There are three divisions in this chapter,—I. A solution of two general objections which are urged in support of justification by works. First, That God will render to every one according to his works, sec. 1. Second, That the reward of works is called eternal, sec. 2-6. II. Answer to other special objections derived from the former, and a perversion of passages of Scripture, sec. 6-9. III. Refutation of the sophism that faith itself is called a work, and, therefore, justification by it is by works, sec. 10.
1. Two general objections. The former solved and explained. What meant by the term working.
2. Solution of the second general objection. 1. Works not the cause of salvation. This shown from the name and nature of inheritance. 2. A striking example that the Lord rewards the works of believers with blessings which he had promised before the works were thought of.
3. First reason why eternal life said to be the reward of works. This confirmed by passages of Scripture. The concurrence of Ambrose. A rule to be observed. Declarations of Christ and an Apostle.
4. Other four reasons. Holiness the way to the kingdom, not the cause of obtaining it. Proposition of the Sophists.
5. Objection that God crowns the works of his people. Three answers from Augustine. A fourth from Scripture.
6. First special objection—viz. that we are ordered to lay up treasure in heaven. Answer, showing in what way this can be done.
7. Second objection—viz. that the righteous enduring affliction are said to be worthy of the kingdom of heaven. Answer. What meant by righteousness.
8. A third objection founded on three passages of Paul. Answer.
9. Fourth objection founded on our Savior’s words, “If ye would enter into life, keep the commandments.” Answer, giving an exposition of the passage.
10. Last objection—viz. that faith itself is called a work. Answer—it is not as a work that faith justifies.
1. Let us now proceed to those passages which affirm that God will render to every one according to his deeds. Of this description are the following: “We must all appear before the judgment-seat of Christ; that every one may receive the things done in his body, according to that he has done, whether it be good or bad;” “Who will render to every man according to his deeds: to them who by patient continuance in well-doing seek for glory, and honor, and immortality, eternal life;” but “tribulation and anguish upon every soul of man that does evil;” “They that have done good, unto the resurrection of life; and they that have done evil, unto the resurrection of damnation;” “Come, ye blessed of my Father;” “For I was an hungered, and ye gave me meat; I was thirsty, and ye gave me drink,” &c. To these we may add the passages which describe eternal life as the reward of works, such as the following: “The recompense of a man’s hands shall be rendered unto him;” “He that feareth the commandment shall be rewarded;” “Rejoice and be exceeding glad, for great is your reward in heaven;” “Every man shall receive his own rewards according to his own labour.” and, therefore, it follows not that believers are the authors of their own salvation, or that it is the result of their works. What then? The moment they are admitted to fellowship with Christ, by the knowledge of the gospel, and the illumination of the Holy Spirit, their eternal life is begun, and then He which has begun a good work in them “will perform it until the day of Jesus Christ,” (Phil. 1:6). And it is performed when in righteousness and holiness they bear a resemblance to their heavenly Father, and prove that they are not degenerate sons.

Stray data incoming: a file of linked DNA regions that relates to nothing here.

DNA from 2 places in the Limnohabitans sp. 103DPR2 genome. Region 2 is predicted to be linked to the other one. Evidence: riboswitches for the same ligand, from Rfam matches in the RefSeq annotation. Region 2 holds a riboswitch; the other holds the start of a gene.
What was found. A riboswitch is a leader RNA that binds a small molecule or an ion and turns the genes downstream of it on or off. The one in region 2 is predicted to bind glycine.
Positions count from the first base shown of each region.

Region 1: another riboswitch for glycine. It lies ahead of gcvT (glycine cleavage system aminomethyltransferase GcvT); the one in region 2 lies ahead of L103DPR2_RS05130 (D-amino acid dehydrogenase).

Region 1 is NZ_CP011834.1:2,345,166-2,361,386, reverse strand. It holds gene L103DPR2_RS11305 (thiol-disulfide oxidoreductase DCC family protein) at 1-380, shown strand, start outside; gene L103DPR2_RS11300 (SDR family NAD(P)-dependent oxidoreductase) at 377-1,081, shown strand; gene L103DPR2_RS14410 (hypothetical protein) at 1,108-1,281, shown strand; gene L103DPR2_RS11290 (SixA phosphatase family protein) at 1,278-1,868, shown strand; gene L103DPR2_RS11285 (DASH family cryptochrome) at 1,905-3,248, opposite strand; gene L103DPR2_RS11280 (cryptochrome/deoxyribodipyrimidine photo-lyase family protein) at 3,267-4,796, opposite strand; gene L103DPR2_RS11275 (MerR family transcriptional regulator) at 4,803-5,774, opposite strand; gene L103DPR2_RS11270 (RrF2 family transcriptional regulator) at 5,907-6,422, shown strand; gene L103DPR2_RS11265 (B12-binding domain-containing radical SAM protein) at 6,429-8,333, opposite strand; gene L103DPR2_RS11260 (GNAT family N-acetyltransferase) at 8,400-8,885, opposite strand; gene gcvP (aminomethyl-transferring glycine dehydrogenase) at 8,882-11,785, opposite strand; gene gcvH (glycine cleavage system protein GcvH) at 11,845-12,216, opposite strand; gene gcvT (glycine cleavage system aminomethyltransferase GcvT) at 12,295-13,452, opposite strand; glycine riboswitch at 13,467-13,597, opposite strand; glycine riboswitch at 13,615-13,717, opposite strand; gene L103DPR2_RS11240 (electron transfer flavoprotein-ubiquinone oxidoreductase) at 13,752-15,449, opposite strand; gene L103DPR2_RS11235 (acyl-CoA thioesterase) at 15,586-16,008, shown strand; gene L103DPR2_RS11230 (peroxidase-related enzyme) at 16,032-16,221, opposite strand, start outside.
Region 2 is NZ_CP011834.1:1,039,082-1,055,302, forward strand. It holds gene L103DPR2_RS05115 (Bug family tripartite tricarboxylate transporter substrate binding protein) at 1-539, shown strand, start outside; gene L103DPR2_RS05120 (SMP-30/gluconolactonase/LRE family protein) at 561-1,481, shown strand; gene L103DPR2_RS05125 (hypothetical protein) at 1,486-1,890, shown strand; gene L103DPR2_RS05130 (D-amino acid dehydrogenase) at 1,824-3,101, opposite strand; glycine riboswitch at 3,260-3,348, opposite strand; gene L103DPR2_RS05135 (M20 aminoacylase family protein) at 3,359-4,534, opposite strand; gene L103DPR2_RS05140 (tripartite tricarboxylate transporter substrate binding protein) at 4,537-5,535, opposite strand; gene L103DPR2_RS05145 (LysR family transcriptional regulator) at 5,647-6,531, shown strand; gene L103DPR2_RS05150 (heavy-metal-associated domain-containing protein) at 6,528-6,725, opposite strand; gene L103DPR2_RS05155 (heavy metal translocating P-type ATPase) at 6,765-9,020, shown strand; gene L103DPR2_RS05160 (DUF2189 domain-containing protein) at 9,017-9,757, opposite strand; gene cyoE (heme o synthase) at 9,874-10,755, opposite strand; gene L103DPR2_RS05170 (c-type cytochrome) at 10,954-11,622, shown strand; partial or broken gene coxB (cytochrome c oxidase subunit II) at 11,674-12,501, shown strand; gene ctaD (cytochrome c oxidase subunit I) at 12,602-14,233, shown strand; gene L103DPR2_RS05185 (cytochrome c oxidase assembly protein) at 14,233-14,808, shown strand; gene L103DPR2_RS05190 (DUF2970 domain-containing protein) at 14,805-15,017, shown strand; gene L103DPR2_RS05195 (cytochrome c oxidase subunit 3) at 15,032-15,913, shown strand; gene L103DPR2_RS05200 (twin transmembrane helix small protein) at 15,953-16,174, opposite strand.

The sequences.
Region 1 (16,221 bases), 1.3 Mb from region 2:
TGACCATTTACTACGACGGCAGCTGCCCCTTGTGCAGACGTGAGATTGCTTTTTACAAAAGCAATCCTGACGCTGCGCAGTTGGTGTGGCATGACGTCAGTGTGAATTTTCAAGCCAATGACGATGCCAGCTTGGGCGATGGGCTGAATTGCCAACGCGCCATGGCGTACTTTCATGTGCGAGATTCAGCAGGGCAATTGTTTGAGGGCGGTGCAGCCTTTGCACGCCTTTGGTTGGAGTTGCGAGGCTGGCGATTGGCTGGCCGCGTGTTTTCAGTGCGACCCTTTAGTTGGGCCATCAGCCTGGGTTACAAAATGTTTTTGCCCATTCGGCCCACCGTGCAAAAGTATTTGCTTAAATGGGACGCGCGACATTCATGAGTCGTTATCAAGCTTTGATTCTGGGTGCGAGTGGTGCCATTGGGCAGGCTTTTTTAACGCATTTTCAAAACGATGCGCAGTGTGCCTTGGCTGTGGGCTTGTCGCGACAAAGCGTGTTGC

2. There is nothing in the term reward to justify the inference that our works are the cause of salvation. First, let it be a fixed principle in our hearts, that the kingdom of heaven is not the hire of servants, but the inheritance of sons (Eph. 1:18); an inheritance obtained by those only whom the Lord has adopted as sons, and obtained for no other cause than this adoption, “The son of the bond-women shall not be heir with the son of the free-woman,” (Gal. 4:30). And hence in those very passages in which the Holy Spirit promises eternal glory as the reward of works, by expressly calling it an inheritance, he demonstrates that it comes to us from some other quarter. Thus Christ enumerates the works for which he bestows heaven as a recompense, while he is calling his elect to the possession of it, but he at the same time adds, that it is to be possessed by right of inheritance (Mt. 25:34). Paul, too, encourages servants, while faithfully doing their duty, to hope for reward from the Lord, but adds, “of the inheritance,” (Col. 3:24). You see how, as it were, in formal terms they carefully caution us to attribute eternal blessedness not to works, but to the adoption of God. Why, then, do they at the same time make mention of works? This question will be elucidated by an example from Scripture (Gen. 15:5; 17:1). Before the birth of Isaac, Abraham had received promise of a seed in whom all the families of the earth should be blessed; the propagation of a seed that for number should equal the stars of heaven, and the sand of the sea, &c. Many years after he prepares, in obedience to a divine message, to sacrifice his son. Having done this act of obedience, he receives the promise, “By myself have I sworn, saith the Lord, for because thou hast done this thing, and hast not withheld thy son, thine only son; that in blessing I will bless thee, and in multiplying I will multiply thy seed as the stars of the heaven, and as the sand which is upon the sea-shore, and thy seed shall possess the gate of his enemies; and in thy seed shall all the nations of the earth be blessed, because thou hast obeyed my voice,” (Gen. 22:16-18). What is it we hear? Did Abraham by his obedience merit the blessing which had been promised him before the precept was given? Here assuredly we see without ambiguity that God rewards the works of believers with blessings which he had given them before the works were thought of, there still being no cause for the blessings which he bestows but his own mercy.